UK scientists believe that nanotechnology can be used to benefit human health through applications in water filtration, drug delivery and tissue and organ repair.
That’s according to a new report published on Monday as the result of a workshop held by the Royal Society and the Royal Academy of Engineering involved 42 scientists and engineers drawn from a wide spectrum of disciplines in universities and industry.
However, some nanotechnology experts at the workshop believed that more assessments need to be made of the potential risks to human health posed by nanotubes and other nanoparticles, which may have the potential to be hazardous in unpredictable ways.
Professor Ann Dowling, who is chairing the working group for the study on nanotechnology, said: ‘This report outlines some of the ways in which nanoscience and nanotechnology may develop, and the potential applications. We are publishing the report so that the science and engineering community in the UK and abroad can comment and let the working group know their views. The working group wants to make sure that they gain the most informed view possible of future developments in nanotechnology’.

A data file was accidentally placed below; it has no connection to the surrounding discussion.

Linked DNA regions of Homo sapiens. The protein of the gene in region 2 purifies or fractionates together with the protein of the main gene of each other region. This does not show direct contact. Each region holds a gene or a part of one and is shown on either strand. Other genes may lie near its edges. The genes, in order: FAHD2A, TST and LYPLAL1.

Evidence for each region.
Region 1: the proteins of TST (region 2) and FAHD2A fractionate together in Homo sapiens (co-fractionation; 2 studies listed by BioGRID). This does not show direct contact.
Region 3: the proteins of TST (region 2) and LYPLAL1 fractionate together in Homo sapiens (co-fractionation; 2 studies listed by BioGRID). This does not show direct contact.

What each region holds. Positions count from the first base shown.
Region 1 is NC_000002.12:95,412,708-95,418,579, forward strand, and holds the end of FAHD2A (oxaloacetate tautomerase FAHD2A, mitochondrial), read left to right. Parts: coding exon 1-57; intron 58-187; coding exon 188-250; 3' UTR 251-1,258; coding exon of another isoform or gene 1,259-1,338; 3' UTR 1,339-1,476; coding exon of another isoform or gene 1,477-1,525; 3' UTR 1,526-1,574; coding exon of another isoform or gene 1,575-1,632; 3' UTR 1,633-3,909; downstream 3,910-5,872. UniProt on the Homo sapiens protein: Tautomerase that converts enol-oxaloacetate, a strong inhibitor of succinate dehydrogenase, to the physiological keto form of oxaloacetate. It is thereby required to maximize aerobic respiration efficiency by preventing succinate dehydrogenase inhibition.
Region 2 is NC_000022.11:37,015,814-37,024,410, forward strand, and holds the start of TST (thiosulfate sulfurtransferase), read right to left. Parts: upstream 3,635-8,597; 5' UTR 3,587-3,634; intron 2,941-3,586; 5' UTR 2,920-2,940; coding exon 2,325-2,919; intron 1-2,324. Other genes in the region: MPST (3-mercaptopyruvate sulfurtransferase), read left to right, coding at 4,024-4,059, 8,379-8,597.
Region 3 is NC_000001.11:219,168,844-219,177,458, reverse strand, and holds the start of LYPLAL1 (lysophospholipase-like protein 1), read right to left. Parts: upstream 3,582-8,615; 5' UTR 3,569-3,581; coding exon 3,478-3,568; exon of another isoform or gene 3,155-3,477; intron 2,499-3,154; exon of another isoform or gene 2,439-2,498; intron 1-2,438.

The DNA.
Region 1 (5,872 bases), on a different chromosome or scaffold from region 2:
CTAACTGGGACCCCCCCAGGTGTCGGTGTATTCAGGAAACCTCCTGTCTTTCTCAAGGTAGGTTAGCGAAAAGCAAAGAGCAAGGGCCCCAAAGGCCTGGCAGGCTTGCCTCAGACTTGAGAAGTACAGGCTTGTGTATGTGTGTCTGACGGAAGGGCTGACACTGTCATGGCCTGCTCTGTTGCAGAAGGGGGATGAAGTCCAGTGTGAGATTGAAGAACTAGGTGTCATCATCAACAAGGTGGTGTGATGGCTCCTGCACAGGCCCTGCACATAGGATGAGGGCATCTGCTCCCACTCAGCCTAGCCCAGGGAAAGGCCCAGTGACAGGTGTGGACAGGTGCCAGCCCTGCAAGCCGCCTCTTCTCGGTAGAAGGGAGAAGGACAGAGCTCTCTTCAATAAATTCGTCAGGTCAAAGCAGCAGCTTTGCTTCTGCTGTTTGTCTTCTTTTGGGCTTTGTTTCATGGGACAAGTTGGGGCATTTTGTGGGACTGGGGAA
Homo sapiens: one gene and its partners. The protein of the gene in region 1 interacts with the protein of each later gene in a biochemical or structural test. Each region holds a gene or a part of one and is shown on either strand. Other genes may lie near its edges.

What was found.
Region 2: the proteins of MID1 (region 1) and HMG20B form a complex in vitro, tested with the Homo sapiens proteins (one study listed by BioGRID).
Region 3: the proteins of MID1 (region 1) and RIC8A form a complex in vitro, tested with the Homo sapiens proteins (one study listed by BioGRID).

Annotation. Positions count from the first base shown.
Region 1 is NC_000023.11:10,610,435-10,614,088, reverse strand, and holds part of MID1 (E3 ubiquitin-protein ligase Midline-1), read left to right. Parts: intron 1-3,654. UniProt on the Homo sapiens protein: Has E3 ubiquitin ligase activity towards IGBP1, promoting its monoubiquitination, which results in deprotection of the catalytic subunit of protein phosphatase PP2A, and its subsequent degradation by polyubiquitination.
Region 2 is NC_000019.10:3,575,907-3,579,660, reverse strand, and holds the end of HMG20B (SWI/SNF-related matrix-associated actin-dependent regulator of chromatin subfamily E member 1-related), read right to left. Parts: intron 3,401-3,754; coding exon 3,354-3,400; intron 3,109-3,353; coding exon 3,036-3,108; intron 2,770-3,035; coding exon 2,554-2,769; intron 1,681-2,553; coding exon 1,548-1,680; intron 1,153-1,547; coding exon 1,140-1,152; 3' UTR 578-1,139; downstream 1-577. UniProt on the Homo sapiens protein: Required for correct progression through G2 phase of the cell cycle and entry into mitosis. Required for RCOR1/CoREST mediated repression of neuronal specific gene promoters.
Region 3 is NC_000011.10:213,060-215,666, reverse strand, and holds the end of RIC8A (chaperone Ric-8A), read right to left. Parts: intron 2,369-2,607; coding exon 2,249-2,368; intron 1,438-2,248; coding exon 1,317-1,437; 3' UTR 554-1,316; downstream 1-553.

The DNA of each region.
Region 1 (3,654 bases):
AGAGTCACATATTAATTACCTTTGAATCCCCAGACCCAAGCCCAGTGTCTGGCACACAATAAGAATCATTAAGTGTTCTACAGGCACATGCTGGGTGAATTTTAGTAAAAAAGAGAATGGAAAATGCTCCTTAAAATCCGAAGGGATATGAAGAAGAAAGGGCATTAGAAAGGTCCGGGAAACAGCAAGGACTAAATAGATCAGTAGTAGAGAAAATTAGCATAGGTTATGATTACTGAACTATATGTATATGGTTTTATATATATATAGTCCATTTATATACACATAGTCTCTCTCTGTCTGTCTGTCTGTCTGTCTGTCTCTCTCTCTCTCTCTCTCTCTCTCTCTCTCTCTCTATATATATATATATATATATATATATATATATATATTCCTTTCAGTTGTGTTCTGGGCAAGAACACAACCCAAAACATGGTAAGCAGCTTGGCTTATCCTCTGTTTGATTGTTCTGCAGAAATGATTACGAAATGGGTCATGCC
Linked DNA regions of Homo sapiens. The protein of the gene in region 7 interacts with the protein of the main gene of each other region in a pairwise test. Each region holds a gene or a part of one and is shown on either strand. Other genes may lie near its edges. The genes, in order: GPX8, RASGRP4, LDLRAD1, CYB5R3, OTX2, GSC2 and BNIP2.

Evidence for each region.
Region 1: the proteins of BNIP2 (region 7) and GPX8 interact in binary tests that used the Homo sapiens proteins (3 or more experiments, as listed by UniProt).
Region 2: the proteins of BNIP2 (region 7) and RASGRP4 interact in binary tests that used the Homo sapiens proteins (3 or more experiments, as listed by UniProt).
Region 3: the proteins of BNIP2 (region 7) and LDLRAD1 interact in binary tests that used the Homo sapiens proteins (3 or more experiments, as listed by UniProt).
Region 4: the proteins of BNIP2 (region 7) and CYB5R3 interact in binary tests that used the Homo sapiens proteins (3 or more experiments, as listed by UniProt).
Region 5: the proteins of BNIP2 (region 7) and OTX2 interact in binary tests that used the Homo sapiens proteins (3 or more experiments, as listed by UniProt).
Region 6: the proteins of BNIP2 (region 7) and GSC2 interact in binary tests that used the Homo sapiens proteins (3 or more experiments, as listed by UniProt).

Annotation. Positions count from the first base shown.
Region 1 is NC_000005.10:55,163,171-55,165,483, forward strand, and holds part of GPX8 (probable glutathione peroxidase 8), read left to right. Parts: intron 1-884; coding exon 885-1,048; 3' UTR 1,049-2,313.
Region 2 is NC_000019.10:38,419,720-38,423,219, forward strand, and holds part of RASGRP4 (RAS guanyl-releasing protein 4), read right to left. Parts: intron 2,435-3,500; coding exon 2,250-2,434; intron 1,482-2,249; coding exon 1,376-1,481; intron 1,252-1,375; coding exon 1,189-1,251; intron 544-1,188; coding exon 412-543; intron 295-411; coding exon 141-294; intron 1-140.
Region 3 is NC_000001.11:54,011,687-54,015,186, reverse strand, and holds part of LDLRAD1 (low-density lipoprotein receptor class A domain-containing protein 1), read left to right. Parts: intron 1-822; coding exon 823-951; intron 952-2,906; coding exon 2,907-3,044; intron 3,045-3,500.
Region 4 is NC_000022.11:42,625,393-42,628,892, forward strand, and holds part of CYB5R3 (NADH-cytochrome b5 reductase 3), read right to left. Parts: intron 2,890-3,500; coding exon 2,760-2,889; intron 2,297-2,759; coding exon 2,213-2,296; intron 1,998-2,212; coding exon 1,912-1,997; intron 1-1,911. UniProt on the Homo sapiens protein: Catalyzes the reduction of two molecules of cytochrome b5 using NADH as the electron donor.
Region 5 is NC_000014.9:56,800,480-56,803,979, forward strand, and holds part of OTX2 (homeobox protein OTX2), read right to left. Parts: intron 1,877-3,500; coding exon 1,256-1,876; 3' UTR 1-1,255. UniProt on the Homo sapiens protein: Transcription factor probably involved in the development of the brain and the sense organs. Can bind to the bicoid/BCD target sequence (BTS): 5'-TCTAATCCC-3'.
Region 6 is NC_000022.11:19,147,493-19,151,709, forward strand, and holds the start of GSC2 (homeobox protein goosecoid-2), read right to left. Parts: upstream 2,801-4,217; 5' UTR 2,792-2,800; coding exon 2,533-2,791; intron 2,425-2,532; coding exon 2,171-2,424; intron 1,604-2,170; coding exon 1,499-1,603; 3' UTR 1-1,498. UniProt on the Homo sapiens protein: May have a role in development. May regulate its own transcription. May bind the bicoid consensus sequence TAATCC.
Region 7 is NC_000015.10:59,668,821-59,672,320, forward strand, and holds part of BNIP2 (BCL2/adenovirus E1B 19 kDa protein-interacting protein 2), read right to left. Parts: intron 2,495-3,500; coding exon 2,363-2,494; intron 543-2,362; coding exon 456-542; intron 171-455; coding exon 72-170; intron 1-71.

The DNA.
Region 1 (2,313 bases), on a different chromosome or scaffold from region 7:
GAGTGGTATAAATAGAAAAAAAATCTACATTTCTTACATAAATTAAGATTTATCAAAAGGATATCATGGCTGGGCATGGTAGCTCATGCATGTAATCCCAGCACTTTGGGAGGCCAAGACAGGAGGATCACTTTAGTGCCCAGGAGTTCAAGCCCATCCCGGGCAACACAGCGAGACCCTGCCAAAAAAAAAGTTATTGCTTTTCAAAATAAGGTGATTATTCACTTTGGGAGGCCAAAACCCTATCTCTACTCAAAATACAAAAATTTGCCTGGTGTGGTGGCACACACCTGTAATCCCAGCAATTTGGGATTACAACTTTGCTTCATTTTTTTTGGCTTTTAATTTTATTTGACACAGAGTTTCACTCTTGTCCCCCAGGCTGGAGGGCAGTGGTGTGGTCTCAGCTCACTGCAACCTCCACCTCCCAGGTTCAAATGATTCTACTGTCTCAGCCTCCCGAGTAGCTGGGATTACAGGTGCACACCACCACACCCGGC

The report indicates that some workshop participants were critical of major corporations for ‘becoming less open to engaging the public, and indeed their own peers, in discussing their nanotechnology research programs’.
There were also fears that the successful application of nanotechnology in the UK is being held up by the lack of a national strategy to guide its progress.
The report has been posted <a href=’http://www.nanotec.org.uk/workshopOct03.htm’>here</a>.